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Molecular Detection of Pathogens Causing Sexually Transmissible Infections in Patients with Prostate Cancer and Hyperplasia by Quantitative TaqMan Real-Time PCR Assay by Arash Ala-Almohadesin, Mohammadreza Mohammadbeygi, Atefeh Bahavar, Masoud A. Mohammadi, Nima Mohamadzadeh, Maryam Abolhasani, Hossein Dabiri

Background: Prostate cancer is considered the most prevalent cancer among men. Recent studies suggest that sex-ually transmissible infections (STIs) may be related to prostate carcinogenesis. Therefore, the aim of this study was to investigate whether STI pathogens (Atopobium vaginae (ATO), Neisseria gonorrhoeae (NG), Chlamydia tra-chomatis (CT), Treponema pallidum (TP), Ureaplasma urealyticum (UU), Gardnerella vaginalis (GV), Herpes Sim-plex Virus (HSV), Cytomegalovirus (CMV), Human herpesvirus (HHV), Human papillomavirus (HPV), and Tricho-monas vaginalis (TV)) presence in prostate tissues are associated with the risk of prostate cancer.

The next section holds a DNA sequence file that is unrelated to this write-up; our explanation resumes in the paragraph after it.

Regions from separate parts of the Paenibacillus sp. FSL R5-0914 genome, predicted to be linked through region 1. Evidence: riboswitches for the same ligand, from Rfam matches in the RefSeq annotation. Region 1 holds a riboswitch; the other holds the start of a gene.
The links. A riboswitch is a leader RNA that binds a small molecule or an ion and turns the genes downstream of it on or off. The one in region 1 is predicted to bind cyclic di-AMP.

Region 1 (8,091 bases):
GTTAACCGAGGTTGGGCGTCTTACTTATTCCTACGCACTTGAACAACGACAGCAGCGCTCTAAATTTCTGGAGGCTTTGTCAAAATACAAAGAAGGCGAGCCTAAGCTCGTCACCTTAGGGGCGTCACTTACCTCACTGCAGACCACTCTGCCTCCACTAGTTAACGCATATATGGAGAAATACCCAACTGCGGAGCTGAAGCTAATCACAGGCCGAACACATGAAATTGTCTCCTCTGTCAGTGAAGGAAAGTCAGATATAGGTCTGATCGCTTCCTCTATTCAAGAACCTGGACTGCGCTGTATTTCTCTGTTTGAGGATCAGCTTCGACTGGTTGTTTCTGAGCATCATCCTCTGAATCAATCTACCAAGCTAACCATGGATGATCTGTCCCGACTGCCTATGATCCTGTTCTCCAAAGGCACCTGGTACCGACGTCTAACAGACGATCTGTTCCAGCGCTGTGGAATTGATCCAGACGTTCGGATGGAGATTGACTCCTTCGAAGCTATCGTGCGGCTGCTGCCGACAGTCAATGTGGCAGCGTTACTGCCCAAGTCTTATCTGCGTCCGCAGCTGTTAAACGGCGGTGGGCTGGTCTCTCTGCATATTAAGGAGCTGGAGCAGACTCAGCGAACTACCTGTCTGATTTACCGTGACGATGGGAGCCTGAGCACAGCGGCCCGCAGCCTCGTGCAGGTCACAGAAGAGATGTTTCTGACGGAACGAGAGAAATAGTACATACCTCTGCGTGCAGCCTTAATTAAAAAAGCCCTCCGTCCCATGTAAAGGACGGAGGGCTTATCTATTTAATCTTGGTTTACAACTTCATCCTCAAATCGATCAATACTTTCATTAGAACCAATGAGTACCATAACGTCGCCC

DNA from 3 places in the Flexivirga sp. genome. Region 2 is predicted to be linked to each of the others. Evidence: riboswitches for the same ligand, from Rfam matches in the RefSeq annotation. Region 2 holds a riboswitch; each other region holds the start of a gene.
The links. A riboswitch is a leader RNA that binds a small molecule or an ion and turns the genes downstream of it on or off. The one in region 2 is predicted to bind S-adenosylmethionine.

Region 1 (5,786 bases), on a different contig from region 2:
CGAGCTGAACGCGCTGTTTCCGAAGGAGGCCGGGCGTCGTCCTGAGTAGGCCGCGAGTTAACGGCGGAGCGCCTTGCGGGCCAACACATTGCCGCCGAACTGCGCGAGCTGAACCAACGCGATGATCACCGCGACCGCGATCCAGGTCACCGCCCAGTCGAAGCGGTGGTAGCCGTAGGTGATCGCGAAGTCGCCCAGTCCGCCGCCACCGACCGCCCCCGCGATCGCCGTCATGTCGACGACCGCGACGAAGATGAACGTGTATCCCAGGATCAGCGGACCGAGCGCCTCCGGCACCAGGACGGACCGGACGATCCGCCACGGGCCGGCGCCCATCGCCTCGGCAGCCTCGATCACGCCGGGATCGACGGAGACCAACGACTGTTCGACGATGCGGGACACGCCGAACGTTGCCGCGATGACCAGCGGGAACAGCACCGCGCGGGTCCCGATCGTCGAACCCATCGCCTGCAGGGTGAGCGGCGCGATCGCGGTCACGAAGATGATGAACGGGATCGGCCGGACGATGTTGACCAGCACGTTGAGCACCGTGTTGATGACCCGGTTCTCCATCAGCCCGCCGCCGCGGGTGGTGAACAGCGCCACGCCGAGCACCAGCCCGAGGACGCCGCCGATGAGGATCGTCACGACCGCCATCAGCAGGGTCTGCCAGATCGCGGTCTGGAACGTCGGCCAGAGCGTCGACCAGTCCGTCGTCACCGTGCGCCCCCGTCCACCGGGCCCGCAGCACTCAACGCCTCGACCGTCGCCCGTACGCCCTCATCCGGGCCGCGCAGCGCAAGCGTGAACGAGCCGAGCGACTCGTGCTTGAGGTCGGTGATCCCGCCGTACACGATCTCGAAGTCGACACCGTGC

Methods: Paraffin-embedded prostate tissues obtained from patients with hyperplasia and prostate cancer were extracted. Determination of infectious microorganisms of interest was done by quantitative TaqMan real-time PCR assay.
Results: STI DNA was detected in 53/243 (21.8%) of the prostate tissues samples (ATO 3.7%, UU 2.88%, GV 2.46%, HSV-2 2.05%, CT 2.05%, CMV 1.64%, NG 1.64%, TP 1.64%, HHV-8 1.23%, HPV 1.23%, and TV 1.23%.) The statistical analysis revealed significant correlation between prevalence of Gardnerella vaginalis (GV) and Herpes Simplex Virus (HSV-2) between hyperplasia and cancerous groups (p = 0.02), respectively.
Conclusions: No statistically significant difference was observed in the prevalence of most candidate infectious or-ganisms between hyperplasia and cancerous groups except for GV and HSV-2. It appears that inflammation in the prostate gland is more associated with prostate hyperplasia than prostate cancer. According to the role of in-fectious microorganisms in induction of chronic inflammation, we cannot exclude the importance of these patho-gens in progression of cancer. More studies are required to explore the associations of cancer with different infec-tious organisms.

DOI: 10.7754/Clin.Lab.2019.181243